In 1878 there were 31 children of school age in the Jewish community. The four class Jewish school, built right next to the synagogue, had two teachers: Mór Lőwinger and Izrael Lőwy. The chairman of the supervisory board was Adolf Büchler. The children were also taught by Sámuel Freilich and Emánuel Schwarz, since 1934 Emánul Lorber, since 1937 Dávid Klein.
In 1880 Fiľakovo had 165 Jewish residents, in 1900 there were175 and in 1910 there were 214. Jungreisz Benjámin Sámuel became main rabbi of the parish in 1890 (his successor wasSámuelReinitz, since 1927 Maximilián Holländer andJenő Grünsz), who lead the parish until the 1930’s. Under his leadership a Jesiva opened and a Talmut Tóra group was active. In 1900 there were 13 children of school age.
The Aguda Israel society was founded in 1914. It was active in cultural and educational matters and preferred a very orthodox approach. They were active predominantly in trading, crafts and agriculture.
The founder of the Fiľakovo porcelain enamel factory was Gusztáv Erlich, also a member of the parish, held important offices in Budapest and on several universities.
In the Great WarJewish men served in the Austro-Hungarian army. 4 of them fell.
In 1919 during the first czechoslovakian counting of residents 215 of 2947 residents in Fiľakovo were Jews. Rabbi Jungreisz Benjámin Sámuel was still in office at the time, and he also led the Jesive which had approximately 20 members. The Talmut Iskola (School) had a teacher: Frigyes Elchmann.
The leaders of the parish in 1929 were: Sámuel Jungreissmain rabbi, Jeremiás Krämer chairman, Samu Groszman vicechairman, Salamon Klein and Jenő Braun chamberlains, Pál Büchler, Béla Klein, Lőrinc Diamant, Jonás Lőwy, Lipót Lőwy, Sándor Léderer, Náthán Stein and Gyula Groszman wardens, József Büchler notary and Emanuel Schwarc cantor.
In 1930 there were 200 Jews in 45 families.
In 1936 of 4291 residents 248 were Jewish. Jeremiás Krämer was the chairman of the parish. The parish classroom also served as a chapel. Jewish children attended a state school and learned about religion in the Talmut Iskola. Although Jews only comprised 5-6 % of the residents, they had a deciding role in trade and industry of the town.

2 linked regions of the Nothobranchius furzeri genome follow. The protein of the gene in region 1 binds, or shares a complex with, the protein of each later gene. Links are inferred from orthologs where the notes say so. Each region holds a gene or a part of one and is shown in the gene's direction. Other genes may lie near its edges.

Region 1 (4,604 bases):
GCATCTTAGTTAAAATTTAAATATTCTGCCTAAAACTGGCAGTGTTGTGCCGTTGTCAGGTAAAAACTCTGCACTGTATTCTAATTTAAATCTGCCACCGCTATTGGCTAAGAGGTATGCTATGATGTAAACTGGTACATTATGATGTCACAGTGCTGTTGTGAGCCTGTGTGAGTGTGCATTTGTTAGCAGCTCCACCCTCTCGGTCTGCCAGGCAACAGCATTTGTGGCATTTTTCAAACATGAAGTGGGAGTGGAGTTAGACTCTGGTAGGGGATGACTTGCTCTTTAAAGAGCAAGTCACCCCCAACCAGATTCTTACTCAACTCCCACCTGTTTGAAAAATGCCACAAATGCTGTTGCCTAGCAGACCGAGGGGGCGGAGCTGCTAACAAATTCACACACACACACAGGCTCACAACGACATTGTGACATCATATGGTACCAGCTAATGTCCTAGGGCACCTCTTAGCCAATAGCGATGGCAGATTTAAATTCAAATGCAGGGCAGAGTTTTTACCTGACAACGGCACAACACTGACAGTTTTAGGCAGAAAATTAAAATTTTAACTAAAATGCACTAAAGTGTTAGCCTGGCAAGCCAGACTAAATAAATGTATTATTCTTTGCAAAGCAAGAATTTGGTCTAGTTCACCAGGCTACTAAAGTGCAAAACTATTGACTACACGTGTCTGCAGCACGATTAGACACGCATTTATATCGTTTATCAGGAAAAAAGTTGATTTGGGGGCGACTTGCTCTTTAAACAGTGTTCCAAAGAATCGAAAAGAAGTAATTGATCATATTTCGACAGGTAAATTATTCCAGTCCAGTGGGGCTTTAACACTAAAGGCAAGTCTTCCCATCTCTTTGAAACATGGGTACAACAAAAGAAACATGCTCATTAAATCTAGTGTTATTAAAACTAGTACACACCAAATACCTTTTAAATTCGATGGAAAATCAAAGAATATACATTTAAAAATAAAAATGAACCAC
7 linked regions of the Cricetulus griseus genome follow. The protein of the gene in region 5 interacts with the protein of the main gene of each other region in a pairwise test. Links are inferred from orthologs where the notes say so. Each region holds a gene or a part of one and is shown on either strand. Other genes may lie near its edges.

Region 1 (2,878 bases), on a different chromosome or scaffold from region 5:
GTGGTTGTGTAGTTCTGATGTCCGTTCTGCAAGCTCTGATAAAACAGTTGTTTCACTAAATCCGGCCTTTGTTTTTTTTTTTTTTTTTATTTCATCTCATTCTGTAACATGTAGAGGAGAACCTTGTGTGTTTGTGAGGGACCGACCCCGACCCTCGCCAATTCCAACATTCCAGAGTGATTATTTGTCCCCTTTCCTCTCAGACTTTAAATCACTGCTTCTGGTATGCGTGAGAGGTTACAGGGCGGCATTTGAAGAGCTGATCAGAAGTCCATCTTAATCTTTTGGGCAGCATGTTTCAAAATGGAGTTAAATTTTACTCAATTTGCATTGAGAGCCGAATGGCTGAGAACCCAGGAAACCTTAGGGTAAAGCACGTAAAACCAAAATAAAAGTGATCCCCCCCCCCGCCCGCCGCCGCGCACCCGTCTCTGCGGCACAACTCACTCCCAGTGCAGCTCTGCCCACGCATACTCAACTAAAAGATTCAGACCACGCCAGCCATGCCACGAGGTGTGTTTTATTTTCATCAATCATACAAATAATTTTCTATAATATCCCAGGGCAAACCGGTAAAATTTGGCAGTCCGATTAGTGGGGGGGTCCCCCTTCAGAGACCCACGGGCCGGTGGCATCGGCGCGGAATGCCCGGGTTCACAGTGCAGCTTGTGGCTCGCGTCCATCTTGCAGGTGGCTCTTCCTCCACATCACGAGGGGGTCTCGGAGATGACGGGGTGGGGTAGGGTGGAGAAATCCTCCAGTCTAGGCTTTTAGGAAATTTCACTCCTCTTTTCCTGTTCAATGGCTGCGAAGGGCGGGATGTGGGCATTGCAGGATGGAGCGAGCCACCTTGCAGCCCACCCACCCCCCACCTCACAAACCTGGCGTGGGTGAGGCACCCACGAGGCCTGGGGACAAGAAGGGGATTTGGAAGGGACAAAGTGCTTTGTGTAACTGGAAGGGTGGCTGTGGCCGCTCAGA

After the Vienna Award their rights were reduced, Jews were forbidden from moving to the town. In the spring of 1944 the parish only had 154 members, with doctor András Blitz as its chairman, rabbi chronicler was Sámuel Jungreisz, his deputy was Friedrich Chanaán. The parish had 2 employees and governed over 3 associations: Talmud Tóra, a women’s association „Nőegylet” and Chevra Kadisha.
Some of the better known chairmen of the parish: Büchler Áron Adolf, Lajos Büchler, Ignác Lázár, Dávid Schwarz, Márton Lengyel, Miksa Büchler, Jeremiás Krämer.  
After Hungary was occupied by Germany in March of1944 the situation of the Jews deteriorated. There were approximately 160 Jews in town - mostly elderly, women and children. Since April 1944 they had to wear a yellow star.
In May of 1944 radical anti-jewish measures were taken and the Jews from Fiľakovo were transported to a newly created ghetto in Lučenec where they remained until June 4th.
Afterwards they were deported to Auschwitz. Most of them were gassed.
A list of identified victims: